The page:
• Just one clinic offered the following accurate information about the potential for physical pain of a surgical procedure in using only local anesthesia during first-trimester procedures: In this form of anesthesia a local numbing agent is used to block pain receptors in the cervix. It numbs the entrance to the cervix but not the uterus where the vacuum aspiration is taking place.Therefore, it is not totally effective in eliminating pain during the procedure.
  • One website featured the additional cost of $120 for IV sedition. They also shared their specific criteria in providing local anesthesia: Local (cervix anesthesia) is not recommended for first time surgical abortion patients since they are wide awake and experience intense pain. Local is often recommended for patients who have experienced abortion in the past. The doctor must determine the patient’s qualification and approve the patient for local anesthesia.

There are two forms of IV sedation typically used in abortion procedures – conscious sedation and general anesthesia. Using these forms of sedation typically increases the cost of the procedure, recovery time and may only be available in clinics where late term abortion procedures are performed.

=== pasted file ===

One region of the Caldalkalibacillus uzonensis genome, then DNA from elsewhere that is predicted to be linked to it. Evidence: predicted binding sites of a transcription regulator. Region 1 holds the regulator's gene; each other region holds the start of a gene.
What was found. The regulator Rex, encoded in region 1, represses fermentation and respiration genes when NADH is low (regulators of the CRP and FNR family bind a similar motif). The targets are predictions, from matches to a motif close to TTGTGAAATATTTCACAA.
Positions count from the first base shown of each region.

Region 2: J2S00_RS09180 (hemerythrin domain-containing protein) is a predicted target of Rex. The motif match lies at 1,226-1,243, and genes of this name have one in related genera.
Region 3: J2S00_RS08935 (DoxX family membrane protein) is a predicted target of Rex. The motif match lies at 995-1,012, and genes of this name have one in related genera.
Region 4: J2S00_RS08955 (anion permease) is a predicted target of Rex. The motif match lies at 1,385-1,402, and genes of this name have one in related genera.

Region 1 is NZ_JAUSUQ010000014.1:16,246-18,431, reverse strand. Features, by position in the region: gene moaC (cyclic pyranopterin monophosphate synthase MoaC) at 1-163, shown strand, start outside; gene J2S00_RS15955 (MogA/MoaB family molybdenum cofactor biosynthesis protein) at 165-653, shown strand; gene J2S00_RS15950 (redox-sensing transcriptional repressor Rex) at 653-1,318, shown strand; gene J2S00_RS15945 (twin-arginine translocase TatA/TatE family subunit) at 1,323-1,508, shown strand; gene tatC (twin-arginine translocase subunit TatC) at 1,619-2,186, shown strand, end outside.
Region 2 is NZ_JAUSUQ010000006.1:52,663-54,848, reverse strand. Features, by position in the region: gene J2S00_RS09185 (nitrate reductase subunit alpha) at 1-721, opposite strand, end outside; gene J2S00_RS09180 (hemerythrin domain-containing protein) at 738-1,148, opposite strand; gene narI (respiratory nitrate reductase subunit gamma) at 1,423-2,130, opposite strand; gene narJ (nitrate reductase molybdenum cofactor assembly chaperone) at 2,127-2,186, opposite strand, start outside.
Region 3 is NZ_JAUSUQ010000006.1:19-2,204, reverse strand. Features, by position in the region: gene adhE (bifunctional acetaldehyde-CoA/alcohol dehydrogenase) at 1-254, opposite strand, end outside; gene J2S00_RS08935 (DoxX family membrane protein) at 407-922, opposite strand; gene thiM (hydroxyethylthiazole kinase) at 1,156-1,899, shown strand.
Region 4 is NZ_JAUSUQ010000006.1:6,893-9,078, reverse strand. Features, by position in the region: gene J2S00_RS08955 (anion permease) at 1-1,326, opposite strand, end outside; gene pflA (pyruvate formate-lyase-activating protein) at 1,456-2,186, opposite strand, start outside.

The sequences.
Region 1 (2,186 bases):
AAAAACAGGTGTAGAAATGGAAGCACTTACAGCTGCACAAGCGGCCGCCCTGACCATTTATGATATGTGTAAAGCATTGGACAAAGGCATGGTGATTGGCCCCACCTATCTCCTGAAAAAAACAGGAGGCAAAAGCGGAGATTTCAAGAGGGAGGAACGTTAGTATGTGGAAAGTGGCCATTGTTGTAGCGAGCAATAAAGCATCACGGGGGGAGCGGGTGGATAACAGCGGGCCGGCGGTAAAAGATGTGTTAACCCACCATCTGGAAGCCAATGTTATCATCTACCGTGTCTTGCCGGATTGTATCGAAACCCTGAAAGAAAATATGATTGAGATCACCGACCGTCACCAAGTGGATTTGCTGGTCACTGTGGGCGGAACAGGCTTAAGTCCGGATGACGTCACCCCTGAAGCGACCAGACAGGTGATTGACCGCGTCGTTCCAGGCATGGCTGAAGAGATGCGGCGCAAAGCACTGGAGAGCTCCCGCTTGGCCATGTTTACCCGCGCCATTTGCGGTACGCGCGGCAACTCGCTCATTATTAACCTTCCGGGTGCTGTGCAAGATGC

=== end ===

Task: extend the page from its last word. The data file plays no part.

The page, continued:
Abortion costs are higher because each sedation requires the presence of an anesthesia provider and facilities that enable close monitoring of the patient during the abortion and through recovery. Abortion clinicians must be able to manage respiratory arrest and should be trained in cardiopulmonary resuscitation.

General anesthesia has risks which include depression of the woman’s reflexes and reduced airway protection. When conscious sedation is performed, drugs are given intravenously. This approach reduces consciousness, so the patient must be monitored closely while the medications are in effect.